Sound familiar ?

“As a result of an internal business review we’ve built a detailed specification of our requirements for [insert descriptive] that we feel your organisation may be able to satisfy. We’d like you to complete the attached RFP by [insert unreasonable time-frame]  and if considered suitable, to attend our offices on [insert non-negotiable date] and make a presentation about why you should be considered as a potential supplier”.

…and the unspoken bit hidden between the lines, “ We’ve also managed to come up with a list of your competitors and have asked them to do the same. Of course, one of your competitors is the incumbent and as such is very likely to retain the business”.

Sound familiar? Unfortunately, this type of conversation is becoming more and more common as buyers of B2B goods and services increasingly access publicly available information and use it to work out their own needs. Some studies suggest that they are completing as much as 60% of purchasing decisions before even engaging a supplier or speaking with a salesperson.

Of course, the RFP is an extreme of how the “informed” buyer is handling the procurement task. Not every solution is acquired through an RFP. Maybe it’s a scenario where the prospect says things like “I’ve been on the internet”, “I know how much it should cost”, “I’m familiar with the technical specs” or countless other examples. One things for sure, it’s a fact that every prospect can tap into information that just wasn’t accessible a few years ago and that changes the game.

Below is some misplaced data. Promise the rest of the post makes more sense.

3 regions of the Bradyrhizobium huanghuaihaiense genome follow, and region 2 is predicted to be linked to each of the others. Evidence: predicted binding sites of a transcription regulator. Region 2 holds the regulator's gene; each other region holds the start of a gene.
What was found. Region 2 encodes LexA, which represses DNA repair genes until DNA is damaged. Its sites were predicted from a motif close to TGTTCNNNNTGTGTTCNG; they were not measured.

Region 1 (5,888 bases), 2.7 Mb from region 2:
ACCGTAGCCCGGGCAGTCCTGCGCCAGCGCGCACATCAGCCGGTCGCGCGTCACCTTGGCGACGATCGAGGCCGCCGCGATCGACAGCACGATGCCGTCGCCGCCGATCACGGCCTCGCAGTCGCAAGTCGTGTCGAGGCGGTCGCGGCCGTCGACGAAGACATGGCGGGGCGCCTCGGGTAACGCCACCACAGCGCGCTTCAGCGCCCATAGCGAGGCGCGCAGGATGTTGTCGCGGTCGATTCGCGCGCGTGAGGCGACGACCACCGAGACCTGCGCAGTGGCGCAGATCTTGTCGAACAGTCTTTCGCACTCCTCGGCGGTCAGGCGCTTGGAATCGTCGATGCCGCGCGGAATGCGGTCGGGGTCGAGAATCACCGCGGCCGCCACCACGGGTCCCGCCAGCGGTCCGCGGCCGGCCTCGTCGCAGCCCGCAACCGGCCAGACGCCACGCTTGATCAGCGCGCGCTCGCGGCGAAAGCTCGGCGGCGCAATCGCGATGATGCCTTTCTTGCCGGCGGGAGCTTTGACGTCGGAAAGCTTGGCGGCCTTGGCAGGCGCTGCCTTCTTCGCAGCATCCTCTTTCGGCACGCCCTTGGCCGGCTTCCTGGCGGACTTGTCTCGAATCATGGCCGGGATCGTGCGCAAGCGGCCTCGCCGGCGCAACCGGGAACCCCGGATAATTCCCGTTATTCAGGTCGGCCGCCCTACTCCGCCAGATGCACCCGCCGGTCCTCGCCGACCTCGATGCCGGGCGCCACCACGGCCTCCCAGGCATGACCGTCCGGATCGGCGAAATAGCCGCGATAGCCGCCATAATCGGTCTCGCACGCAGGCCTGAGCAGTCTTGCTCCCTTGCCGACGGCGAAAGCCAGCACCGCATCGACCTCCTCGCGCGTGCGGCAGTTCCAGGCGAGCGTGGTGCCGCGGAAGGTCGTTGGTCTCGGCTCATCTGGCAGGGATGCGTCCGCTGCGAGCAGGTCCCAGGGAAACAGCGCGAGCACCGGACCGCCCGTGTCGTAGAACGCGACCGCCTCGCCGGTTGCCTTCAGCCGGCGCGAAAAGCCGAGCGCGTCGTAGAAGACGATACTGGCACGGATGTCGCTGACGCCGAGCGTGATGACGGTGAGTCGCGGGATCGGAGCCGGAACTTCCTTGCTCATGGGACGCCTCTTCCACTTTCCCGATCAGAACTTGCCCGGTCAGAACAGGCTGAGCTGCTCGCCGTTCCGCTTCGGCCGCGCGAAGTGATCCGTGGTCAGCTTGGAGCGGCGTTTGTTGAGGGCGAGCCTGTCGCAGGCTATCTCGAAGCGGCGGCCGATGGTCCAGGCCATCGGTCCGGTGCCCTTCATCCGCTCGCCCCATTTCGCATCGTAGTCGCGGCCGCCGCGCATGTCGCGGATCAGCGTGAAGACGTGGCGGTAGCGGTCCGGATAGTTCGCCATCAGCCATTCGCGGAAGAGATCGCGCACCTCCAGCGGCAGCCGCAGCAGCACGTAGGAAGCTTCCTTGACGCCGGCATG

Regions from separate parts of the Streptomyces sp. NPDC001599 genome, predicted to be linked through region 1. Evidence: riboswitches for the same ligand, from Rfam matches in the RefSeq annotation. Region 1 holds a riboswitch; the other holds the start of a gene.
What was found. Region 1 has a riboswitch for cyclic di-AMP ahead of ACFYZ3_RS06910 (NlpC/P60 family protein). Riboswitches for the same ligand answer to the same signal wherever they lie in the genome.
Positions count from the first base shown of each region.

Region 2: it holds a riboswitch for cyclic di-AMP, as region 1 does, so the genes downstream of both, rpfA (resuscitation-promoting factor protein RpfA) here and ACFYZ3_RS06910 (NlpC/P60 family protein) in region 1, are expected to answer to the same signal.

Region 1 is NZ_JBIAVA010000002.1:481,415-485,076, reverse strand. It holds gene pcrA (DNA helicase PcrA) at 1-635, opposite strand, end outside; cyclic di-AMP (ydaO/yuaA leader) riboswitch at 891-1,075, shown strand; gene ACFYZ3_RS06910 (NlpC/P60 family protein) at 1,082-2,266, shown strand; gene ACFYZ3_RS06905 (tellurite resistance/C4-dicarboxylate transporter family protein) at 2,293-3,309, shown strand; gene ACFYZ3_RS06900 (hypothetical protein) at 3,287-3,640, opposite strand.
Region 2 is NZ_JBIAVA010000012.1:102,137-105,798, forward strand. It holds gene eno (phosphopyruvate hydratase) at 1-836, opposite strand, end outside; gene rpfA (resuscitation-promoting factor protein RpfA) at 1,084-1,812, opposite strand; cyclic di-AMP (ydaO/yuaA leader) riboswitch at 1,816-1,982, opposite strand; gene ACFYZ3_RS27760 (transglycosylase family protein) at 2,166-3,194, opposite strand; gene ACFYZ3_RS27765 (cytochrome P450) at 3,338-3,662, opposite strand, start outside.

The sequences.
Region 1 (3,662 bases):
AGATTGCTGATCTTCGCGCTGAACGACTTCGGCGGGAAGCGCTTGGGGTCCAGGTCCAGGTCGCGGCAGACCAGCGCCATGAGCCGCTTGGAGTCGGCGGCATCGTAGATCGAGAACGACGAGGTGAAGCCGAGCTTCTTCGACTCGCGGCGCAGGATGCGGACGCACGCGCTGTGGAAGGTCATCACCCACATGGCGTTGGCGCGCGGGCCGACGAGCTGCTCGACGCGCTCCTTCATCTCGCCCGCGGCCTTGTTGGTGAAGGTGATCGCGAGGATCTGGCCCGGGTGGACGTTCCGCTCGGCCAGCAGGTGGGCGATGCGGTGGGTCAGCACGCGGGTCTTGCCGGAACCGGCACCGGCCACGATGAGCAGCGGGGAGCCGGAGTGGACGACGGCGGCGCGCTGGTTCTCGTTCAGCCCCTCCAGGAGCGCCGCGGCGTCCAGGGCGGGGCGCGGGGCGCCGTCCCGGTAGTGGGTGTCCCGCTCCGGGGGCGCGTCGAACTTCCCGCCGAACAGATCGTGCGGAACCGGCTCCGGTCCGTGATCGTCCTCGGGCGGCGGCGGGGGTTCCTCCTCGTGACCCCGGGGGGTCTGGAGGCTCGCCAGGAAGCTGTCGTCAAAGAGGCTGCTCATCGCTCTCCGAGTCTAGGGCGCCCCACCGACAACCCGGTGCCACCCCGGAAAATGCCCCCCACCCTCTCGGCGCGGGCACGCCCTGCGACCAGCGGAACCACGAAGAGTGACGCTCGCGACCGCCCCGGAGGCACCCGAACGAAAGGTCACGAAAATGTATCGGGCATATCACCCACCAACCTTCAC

So how do you adapt your sales approach to ensure that you are seen as an invaluable part of the buying process and be the one that secures the customers’ business?

An approach to this conundrum has been developed by Global Sales Training and Results Improvement Specialists, Mercuri International, and is centred on Differentiated Selling™ or put another way, the ability to flex your sales approach to the way people buy.

As the information age continues to gather pace, there are a number of your customers who having researched everything, feel that they know clearly what they want and are very comfortable to continue to trust you to provide it. In these situations the salesperson is fulfilling a known set of requirements in a “safe” relationship and only has to provide the solution. Typically, this type of selling situation would be managed by an Account Manager. That is, a salesperson who is focussed totally on the quality of the relationship between your company and the client.

But what happens when the prospect is not clear about their requirements and whether they want to work with your company at all? How do you approach this type of prospect?

Or the prospect who knows what he wants (or thinks he knows) but is not happy or convinced about working with you?

Differentiated Selling™ is essentially an approach that flexes dependant on the buying situation of the prospect. It requires you to think and act differently in different situations rather than have a “one size fits all” sales approach.

Are you ready to start being different? If you are, it could be useful to have a discussion with us first. We have some provocative insights into how you can turn your customer’s way of thinking on its head.

Interested in hearing more? Contact me by clicking here to arrange an introductory discussion and discover how to win that elusive customers business a little more often.

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Who are they ?